How do we successfully integrate digital nomads and expats into local communities? Where are the tensions and the opportunities? What are some of the tools we can use to create value for all stakeholders?
And the bigger question as we zoom out of the Digital Nomad sphere – how do we reap the benefits of the more connected world while ensuring that no one is left behind?
I see Coliving, Coworking, and “Third spaces” take on a particularly important role to solve these issues as they become platforms for connected and equitable communities. Coliving spaces have the potential to alleviate the pressures on local housing while acting as containers for connection, collaboration, experience and skills exchange, forging genuine bonds between travelers and locals.
The need for more flexible housing and the power of communal living has spurred an increasing interest in Coliving from both consumers and the real estate industry. The sector has been gaining momentum since the start of the COVID-19 pandemic with more and more funding from both private and institutional investors as well as wider consumer adoption.
Purpose built Coliving spaces are not only designed to cater to the needs of location independent people but because of their nature being midterm housing, can help relieve some of the pressure on the limited housing stock, particularly in cities.
Coliving is a great way to achieve community buy-in for programs aimed to attract digital nomads and remote workers as these types of spaces help decrease competition for housing between locals and nomads.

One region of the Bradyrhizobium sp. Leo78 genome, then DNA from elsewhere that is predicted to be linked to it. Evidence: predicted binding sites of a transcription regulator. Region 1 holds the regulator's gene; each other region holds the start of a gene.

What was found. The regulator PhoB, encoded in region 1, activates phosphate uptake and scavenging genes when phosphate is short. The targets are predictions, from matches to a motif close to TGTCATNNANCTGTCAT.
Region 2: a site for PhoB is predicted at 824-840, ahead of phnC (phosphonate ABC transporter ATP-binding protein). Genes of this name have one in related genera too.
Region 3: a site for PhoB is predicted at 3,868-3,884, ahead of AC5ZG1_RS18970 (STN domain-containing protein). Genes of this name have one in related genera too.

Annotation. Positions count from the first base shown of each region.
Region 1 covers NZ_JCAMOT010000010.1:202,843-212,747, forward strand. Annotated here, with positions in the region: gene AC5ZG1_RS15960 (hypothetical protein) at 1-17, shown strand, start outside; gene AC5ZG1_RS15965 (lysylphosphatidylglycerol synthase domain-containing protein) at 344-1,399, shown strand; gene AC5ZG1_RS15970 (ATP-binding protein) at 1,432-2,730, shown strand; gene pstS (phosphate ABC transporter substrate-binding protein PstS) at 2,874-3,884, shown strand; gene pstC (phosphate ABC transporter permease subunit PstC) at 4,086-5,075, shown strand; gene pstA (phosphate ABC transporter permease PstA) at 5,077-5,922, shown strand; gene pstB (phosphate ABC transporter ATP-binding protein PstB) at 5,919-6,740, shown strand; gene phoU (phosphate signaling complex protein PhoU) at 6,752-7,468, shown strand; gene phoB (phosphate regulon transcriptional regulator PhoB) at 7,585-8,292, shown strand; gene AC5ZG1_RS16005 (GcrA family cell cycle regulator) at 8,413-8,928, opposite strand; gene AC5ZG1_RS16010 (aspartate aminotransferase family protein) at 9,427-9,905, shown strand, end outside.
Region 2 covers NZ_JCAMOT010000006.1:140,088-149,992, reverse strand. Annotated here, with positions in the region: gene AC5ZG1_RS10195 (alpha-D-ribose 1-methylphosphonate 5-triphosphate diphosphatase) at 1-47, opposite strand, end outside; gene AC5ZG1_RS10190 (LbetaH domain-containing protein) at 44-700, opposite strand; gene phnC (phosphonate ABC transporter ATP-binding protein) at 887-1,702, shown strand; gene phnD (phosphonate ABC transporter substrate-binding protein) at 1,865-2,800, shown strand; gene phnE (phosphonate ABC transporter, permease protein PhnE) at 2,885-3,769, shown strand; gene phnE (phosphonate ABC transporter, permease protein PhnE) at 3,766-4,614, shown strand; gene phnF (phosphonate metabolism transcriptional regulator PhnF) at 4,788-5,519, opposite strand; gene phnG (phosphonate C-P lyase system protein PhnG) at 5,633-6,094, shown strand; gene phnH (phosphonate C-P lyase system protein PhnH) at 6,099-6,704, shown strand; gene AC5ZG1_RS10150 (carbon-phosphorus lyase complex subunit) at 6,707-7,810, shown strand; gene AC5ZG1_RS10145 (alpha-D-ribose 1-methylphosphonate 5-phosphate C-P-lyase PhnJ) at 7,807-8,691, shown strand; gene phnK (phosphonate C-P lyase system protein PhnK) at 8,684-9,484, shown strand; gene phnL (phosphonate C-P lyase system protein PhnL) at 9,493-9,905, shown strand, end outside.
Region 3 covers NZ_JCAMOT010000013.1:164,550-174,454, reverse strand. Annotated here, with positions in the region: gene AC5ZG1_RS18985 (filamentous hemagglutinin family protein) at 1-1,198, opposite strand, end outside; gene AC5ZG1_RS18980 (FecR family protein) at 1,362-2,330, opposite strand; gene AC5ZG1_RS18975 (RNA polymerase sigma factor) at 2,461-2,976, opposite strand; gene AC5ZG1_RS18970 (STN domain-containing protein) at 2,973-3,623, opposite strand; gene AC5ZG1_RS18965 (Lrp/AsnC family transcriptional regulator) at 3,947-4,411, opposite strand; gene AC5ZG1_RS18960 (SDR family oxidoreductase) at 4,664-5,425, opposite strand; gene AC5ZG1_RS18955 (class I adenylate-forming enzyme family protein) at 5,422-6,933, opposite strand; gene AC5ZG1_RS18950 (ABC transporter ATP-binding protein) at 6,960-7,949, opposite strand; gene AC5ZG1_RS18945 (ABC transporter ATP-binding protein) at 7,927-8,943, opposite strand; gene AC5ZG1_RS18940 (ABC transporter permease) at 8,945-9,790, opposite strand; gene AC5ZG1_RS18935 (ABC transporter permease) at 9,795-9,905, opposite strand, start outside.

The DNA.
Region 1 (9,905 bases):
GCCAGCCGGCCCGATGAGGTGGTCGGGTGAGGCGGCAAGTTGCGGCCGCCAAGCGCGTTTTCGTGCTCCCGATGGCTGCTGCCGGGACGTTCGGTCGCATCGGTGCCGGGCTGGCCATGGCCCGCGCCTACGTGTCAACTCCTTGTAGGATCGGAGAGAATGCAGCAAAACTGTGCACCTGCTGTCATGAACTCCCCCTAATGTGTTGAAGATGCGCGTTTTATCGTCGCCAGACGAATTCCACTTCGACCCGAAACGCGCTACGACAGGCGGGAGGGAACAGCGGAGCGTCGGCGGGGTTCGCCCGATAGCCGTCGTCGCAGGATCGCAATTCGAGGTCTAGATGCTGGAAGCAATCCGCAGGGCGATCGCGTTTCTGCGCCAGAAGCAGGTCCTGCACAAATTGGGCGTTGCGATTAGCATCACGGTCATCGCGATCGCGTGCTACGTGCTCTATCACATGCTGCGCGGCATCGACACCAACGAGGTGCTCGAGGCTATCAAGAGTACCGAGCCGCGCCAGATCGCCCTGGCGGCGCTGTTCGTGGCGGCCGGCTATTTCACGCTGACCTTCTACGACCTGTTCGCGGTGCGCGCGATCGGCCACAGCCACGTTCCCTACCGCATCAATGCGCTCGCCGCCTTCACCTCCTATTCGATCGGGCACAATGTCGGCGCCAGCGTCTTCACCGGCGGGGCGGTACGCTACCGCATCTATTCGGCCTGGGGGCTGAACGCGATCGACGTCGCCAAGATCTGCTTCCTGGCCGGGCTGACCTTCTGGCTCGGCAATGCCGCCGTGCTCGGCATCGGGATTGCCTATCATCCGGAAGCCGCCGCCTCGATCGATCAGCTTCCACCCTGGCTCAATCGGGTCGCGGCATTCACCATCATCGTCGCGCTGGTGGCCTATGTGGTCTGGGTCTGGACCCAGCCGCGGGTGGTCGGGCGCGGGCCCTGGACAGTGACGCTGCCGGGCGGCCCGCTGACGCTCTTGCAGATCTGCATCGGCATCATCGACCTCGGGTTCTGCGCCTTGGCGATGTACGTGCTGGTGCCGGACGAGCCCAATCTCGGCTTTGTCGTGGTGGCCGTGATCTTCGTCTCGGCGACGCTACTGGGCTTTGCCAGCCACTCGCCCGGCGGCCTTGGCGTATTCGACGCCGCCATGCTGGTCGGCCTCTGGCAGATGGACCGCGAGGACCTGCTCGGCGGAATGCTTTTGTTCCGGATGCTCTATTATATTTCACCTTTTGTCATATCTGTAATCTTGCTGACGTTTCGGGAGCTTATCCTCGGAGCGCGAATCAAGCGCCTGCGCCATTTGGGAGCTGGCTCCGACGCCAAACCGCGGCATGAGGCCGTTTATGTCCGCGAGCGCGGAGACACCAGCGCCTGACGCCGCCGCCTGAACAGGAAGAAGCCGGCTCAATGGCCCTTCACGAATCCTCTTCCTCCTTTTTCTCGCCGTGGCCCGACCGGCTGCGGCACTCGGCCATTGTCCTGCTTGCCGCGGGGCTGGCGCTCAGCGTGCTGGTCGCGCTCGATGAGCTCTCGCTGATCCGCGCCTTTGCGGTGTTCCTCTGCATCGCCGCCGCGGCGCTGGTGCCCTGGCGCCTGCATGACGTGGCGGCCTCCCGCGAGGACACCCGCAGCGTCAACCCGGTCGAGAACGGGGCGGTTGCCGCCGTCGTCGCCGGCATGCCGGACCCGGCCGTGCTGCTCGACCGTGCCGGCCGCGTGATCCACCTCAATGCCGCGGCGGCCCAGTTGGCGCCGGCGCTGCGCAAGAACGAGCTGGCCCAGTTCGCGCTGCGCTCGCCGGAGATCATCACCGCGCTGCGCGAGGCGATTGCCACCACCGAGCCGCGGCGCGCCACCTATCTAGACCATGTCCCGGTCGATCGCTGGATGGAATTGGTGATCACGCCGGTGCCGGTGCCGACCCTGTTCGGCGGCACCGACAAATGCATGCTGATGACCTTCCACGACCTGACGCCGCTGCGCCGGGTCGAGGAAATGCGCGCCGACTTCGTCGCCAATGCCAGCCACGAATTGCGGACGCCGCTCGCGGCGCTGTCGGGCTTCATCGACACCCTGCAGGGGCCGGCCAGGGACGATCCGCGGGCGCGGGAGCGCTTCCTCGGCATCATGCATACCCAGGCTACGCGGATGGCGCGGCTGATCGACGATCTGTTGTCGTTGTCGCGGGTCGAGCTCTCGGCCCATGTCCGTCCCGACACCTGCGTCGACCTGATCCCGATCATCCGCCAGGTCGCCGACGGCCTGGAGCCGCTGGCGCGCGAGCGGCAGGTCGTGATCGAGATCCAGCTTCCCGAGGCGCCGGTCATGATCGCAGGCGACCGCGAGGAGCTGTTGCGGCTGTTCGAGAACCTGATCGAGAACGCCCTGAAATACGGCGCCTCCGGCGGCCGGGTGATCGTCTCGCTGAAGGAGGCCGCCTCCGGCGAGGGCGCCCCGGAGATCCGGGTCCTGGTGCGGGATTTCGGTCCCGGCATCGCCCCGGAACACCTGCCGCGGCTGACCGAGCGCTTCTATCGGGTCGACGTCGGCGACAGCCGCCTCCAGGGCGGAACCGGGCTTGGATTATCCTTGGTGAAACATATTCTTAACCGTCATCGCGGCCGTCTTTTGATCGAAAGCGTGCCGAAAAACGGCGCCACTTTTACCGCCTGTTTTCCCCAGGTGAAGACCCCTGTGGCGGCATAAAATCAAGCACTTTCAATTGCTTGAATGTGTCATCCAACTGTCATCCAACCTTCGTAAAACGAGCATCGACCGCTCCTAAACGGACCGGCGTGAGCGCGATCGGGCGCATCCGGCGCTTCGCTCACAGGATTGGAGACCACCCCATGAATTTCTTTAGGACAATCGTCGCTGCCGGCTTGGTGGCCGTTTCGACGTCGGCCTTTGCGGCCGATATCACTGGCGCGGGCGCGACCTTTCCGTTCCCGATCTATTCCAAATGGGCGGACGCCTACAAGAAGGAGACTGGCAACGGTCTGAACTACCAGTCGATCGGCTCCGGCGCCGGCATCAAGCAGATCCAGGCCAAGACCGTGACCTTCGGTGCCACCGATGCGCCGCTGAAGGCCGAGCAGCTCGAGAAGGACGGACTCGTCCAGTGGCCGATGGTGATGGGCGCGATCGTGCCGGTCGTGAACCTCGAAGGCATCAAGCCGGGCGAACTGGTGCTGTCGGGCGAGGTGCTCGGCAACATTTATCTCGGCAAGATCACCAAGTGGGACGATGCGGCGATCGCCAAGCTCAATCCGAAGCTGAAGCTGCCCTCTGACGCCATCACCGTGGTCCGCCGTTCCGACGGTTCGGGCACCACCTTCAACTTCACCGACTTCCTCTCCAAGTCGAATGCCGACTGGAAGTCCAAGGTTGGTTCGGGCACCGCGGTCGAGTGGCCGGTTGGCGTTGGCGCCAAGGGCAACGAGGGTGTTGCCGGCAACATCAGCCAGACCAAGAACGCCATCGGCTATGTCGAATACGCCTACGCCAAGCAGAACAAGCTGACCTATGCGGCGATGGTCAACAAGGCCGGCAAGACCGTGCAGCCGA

Creating these types of spaces in rural areas is an excellent way of making more remote destinations attractive to nomads – the ready-made “family home” provides community and accommodation that is fully optimized to their needs – the two primary concerns when considering a location.
Every new rural hub lightens the load on cities and popular Digital Nomad locations while also helping people discover new and amazing places.
In addition, Coliving spaces tend to act as bridges facilitating social interaction and sparking genuine connection between the residents and locals – they typically have a local community manager and events that are open to the public.
Coworking spaces help open doors to professional opportunities ranging from skill and experience exchange to mentorships and partnerships.
As these spaces operate in the professional realm, their role is to be as inclusive as possible, while thoughtfully curating the community, the conversations, the guest speakers, and events. At their best, community managers are so in tune with their members and the larger community, they can make impactful introductions and initiate programs and activities around business and learning opportunities.
A powerful addition to these spaces are communities. Some are local and others global. Some emerge spontaneously and others are carefully planned and put into action with a specific purpose in mind.
Thanks to the global economy, free movement of people, the proliferation of remote work, the world is connected and our societies increasingly mixed. The change is already here, there is no point denying it or yearning for the good ol’ days of nation states and the nuclear family home – they served few and are never coming back.
What we need to do now is embrace our very human needs of freedom and connection and build new societies and paradigms that benefit all stakeholders.